See inside Kinneil House on the eve of Hallowe’en

mariaford-kinneilhouse-300dpi]HISTORIC Kinneil House in Bo’ness – said to be haunted by the ghost of a white lady – is opening its doors in time for Hallowe’en.

The eerie edifice, which forms the centrepiece of the impressive Kinneil Estate, will be open for free tours on Sunday, October 30, 2011 – from noon to 3 p.m. (last admission 2.30 p.m.)

Youngsters are being invited to dress up in spooky costumes – with the best dressed winning a book token.

Volunteers from the charity The Friends of Kinneil will be on hand to tell visitors about Lady Alice Lilbourne, who fell to her death from one of the top floor windows. Ever since, “The White Lady” is said to haunt the House and its grounds. Guides will also re-count stories of the local women tried in Bo’ness for witchcraft.

The open day has been organised in association with Historic Scotland, which cares for the House. Neighbouring Kinneil Museum will also be open. Maria Ford (pcitured right) from The Friends of Kinneil said: “Kinneil House takes on a spooky charm at this time of year – and many people are keen to come along to see if they can see spot the ghost. Open days like this are free of charge and popular with families. However, the Hallowe’en event is not for the faint-hearted!”



Kinneil House is said to be haunted by the ghost of Lady Alice Lilbourne, who fell to her death from one of the building’s top-floor windows.

A spokesperson for The Friends of Kinneil said: "Lady Lilbourne was the wife of a Cromwellian General who was stationed at Kinneil House in the 17th century. The story goes that the marriage was not a happy one, and Lady Alice was locked into an attic room overlooking the rocky ravine and burn below.

"She’s said to have managed to escape in a white nightgown, but was quickly recaptured. In desperation she flung herself out of a top floor window – falling to her death on the rocks almost 200 feet below. Ever since, the White Lady has been said to haunt the house and its grounds."

He added: "We don’t know if she will make an appearance this Hallowe’en, but we’re sure lots of people will want to come along and see if they bump into her!"

Kinneil House dates back to the 15th century and was once a popular home for the Dukes of Hamilton. The building was re-modelled in the 1540s and transformed into a stately home in the 1660s.

Demolition was halted in 1936 when renaissance wall paintings – said to be among the finest in Scotland – were discovered and the property was put into the care of the Ministry of Works, now Historic Scotland.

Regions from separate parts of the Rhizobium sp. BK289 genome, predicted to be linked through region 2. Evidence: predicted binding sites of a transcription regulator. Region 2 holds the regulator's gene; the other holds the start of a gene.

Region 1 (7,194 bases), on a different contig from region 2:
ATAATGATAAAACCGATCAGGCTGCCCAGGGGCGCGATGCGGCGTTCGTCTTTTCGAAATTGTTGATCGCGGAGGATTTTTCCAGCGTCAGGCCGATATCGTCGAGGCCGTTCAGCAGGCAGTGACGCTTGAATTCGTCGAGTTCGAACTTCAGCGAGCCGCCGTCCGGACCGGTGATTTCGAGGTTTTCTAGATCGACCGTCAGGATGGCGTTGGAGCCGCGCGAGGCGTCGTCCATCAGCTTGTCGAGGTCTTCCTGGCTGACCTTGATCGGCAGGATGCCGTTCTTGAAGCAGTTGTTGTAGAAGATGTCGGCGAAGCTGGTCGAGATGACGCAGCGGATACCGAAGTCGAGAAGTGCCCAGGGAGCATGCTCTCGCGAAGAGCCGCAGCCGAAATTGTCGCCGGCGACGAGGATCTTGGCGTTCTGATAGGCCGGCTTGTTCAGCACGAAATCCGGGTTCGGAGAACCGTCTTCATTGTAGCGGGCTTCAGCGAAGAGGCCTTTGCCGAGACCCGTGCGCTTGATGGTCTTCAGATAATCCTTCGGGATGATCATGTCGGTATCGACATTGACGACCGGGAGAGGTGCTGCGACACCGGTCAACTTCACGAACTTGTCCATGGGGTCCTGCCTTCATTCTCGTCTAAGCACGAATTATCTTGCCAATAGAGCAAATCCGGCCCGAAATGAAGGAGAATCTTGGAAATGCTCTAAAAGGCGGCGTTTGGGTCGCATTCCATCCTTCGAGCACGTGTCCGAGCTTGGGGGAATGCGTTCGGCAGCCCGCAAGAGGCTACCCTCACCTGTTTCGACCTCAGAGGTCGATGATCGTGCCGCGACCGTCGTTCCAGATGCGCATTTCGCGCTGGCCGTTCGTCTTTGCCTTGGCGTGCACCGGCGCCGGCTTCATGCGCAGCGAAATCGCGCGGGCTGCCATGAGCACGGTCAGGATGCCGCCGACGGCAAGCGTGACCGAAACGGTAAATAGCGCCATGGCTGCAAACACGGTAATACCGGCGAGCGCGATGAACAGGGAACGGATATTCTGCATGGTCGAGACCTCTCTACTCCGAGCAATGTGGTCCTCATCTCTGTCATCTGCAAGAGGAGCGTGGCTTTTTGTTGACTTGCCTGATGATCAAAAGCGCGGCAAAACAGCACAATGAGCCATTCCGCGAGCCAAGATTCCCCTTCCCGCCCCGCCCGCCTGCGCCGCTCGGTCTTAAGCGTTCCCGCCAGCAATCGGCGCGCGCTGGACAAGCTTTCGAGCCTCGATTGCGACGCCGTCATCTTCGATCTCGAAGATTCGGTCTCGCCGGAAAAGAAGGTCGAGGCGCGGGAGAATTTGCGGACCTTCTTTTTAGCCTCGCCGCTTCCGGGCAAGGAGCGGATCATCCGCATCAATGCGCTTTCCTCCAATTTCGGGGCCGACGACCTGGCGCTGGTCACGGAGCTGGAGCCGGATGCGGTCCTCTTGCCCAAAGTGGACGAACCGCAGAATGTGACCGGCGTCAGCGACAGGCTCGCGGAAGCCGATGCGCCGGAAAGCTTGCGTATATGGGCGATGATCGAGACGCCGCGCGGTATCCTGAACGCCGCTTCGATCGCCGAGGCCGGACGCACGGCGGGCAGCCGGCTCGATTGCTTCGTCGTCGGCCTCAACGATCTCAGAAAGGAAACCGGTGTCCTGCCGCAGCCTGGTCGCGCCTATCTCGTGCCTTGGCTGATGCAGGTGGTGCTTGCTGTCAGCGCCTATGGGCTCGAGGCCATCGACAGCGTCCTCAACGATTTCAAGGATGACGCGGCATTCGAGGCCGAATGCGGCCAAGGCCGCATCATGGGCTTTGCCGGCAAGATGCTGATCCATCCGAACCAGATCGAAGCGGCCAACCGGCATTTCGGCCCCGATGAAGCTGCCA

Access to the interior of the House is only available during special open days, run by Historic Scotland and The Friends of Kinneil. (Dates are listed at www.kinneil.org.uk) However, visitors can tour the grounds and visit the surrounding Kinneil Estate and Museum throughout the year.

The museum provides an audio visual show on the history of Kinneil House and its Estate, which also features a medieval church, a Roman fortlet and a cottage used by inventor James Watt.

For many, however, the potential to see a ghost will be one of the main attractions on October 30.

The writer Maria Edgeworth visited Kinneil and the last occupants of the house – the philosopher Dugald Stewart and his wife – in June 1823.

She wrote: "Mrs. Stewart told us this morning that there were plenty of ghosts at our service belonging to Kinneil House.

“One in particular, Lady Lilburn (sic), who is often seen all in white, as a ghost should be, and with white wings, fluttering on the top of the castle, from whence she leaps into the sea – a prodigious leap of three or four hundred yards . . . nothing for a well-bred ghost. At other times she wears boots, and stumps up and down stairs in them, and across passages, and through bedchambers, frightening ladies’ maids and others."



1. Kinneil House and Estate is just off the A993 – the main road through Bo’ness in central Scotland. For location information visit www.kinneil.org.uk/map

2. Kinneil House is only during special open days. However, neighbouring Kinneil Museum, run by Falkirk Community Trust, is open to the public throughout the year. The Museum is normally open Monday to Saturday from 12.30 p.m. to 4 p.m. (plus on special Kinneil House open days). Admission is free.

3. The surrounding Kinneil Estate, a public park, features remains of the Antonine Wall and is part of the Frontiers of the Roman Empire World Heritage Site. To find out more, please visit www.kinneil.org.uk